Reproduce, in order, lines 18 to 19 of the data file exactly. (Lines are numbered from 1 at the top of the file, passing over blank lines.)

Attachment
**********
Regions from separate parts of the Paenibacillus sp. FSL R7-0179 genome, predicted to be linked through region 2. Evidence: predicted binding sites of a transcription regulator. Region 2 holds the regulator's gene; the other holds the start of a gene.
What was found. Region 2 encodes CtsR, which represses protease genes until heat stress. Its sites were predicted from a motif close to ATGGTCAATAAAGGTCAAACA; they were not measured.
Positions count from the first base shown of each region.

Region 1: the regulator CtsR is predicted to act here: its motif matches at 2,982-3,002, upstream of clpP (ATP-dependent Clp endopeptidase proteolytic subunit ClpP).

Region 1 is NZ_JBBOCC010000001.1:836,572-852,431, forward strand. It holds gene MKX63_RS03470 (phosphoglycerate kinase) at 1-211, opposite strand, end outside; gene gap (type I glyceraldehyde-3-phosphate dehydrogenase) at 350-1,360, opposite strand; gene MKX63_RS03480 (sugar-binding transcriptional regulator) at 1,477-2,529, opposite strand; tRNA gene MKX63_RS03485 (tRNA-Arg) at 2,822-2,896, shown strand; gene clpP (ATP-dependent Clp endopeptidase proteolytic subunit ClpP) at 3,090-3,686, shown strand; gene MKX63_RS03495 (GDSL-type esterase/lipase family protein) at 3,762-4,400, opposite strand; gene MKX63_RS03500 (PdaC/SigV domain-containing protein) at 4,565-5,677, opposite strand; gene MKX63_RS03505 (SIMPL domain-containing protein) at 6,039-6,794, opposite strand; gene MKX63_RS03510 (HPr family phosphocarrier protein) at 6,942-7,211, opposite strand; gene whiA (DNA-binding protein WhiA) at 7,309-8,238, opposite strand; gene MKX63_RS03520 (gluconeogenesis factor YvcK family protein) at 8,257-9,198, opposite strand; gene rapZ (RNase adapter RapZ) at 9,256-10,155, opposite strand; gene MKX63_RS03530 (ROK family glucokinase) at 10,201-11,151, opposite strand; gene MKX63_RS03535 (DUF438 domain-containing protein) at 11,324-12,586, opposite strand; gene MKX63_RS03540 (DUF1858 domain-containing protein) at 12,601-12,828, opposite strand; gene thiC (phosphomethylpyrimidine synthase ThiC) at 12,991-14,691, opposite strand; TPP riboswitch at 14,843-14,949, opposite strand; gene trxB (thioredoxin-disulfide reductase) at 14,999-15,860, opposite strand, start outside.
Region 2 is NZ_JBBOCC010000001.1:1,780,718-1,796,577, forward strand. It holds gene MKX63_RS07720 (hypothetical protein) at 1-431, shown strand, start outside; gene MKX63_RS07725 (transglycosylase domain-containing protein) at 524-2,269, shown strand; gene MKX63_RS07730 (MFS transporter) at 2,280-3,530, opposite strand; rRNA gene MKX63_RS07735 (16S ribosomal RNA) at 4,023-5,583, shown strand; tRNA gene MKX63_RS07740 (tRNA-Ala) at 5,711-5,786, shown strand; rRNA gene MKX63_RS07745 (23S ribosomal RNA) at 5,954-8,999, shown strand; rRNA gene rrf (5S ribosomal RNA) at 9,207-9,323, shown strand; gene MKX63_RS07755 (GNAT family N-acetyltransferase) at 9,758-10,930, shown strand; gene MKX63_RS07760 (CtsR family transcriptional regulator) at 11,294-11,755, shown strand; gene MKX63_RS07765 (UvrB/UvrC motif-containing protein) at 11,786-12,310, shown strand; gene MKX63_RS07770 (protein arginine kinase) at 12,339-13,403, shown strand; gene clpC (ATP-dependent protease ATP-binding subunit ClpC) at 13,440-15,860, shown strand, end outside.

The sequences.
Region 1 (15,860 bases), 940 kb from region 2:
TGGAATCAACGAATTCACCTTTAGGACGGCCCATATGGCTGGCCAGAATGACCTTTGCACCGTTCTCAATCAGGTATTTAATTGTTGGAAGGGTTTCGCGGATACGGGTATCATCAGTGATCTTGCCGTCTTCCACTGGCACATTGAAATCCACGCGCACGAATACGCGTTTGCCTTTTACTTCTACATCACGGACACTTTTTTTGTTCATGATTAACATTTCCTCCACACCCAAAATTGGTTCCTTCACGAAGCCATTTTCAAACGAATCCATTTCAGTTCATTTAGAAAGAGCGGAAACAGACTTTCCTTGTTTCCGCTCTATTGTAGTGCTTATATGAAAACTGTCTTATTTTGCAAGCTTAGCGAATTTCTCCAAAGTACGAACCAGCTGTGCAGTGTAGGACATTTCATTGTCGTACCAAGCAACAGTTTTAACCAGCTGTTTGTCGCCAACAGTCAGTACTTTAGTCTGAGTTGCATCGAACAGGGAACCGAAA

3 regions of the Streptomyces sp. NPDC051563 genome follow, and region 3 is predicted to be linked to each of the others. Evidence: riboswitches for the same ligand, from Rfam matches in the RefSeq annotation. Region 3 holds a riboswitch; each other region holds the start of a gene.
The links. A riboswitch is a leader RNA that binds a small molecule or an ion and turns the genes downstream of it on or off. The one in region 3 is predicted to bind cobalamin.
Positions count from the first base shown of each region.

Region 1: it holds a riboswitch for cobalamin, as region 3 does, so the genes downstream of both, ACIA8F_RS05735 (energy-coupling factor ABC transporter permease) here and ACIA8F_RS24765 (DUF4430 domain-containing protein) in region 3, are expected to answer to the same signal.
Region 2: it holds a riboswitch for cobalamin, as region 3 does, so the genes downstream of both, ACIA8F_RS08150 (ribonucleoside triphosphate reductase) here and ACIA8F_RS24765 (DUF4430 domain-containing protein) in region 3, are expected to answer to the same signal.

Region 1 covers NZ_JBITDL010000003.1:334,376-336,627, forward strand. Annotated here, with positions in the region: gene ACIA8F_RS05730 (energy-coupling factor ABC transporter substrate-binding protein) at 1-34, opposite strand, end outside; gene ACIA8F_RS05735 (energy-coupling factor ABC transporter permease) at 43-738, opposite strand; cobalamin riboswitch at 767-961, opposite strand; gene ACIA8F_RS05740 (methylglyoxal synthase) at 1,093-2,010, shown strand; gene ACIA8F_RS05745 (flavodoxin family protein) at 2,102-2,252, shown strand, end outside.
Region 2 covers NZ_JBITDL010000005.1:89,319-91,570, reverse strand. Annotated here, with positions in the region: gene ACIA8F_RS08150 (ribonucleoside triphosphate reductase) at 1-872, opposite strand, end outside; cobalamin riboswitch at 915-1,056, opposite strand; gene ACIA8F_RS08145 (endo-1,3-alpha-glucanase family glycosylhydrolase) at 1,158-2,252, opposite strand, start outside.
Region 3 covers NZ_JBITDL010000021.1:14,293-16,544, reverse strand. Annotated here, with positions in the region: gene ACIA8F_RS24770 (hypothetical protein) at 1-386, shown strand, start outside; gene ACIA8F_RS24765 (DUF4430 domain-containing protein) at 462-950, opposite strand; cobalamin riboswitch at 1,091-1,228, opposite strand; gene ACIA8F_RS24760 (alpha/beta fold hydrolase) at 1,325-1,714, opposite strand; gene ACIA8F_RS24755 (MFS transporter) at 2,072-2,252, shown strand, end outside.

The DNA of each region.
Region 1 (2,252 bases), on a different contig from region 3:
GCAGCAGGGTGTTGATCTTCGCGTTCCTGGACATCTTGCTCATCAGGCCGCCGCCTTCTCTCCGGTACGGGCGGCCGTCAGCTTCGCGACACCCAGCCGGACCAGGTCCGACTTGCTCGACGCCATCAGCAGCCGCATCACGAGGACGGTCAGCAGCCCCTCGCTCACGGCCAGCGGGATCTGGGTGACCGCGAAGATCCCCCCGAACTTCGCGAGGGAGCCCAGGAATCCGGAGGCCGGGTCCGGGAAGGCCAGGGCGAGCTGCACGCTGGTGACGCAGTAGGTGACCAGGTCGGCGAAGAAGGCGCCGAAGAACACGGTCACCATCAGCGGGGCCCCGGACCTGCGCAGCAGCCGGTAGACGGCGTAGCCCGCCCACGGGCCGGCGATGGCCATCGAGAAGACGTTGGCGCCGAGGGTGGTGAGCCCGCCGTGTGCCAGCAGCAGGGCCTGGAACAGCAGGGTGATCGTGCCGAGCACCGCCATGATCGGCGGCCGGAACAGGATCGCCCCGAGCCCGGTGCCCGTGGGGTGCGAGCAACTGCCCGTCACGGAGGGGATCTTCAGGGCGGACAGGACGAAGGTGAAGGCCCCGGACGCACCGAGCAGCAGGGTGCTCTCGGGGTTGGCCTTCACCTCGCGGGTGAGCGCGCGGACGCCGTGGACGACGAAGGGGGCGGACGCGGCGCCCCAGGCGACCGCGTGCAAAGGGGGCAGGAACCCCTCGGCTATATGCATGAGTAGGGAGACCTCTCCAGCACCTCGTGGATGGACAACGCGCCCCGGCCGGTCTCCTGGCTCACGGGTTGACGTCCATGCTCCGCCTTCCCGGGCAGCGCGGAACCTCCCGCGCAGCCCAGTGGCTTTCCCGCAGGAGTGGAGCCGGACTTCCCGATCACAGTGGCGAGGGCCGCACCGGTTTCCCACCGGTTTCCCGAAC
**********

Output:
The DNA of each region.
Region 1 (2,252 bases), on a different contig from region 3: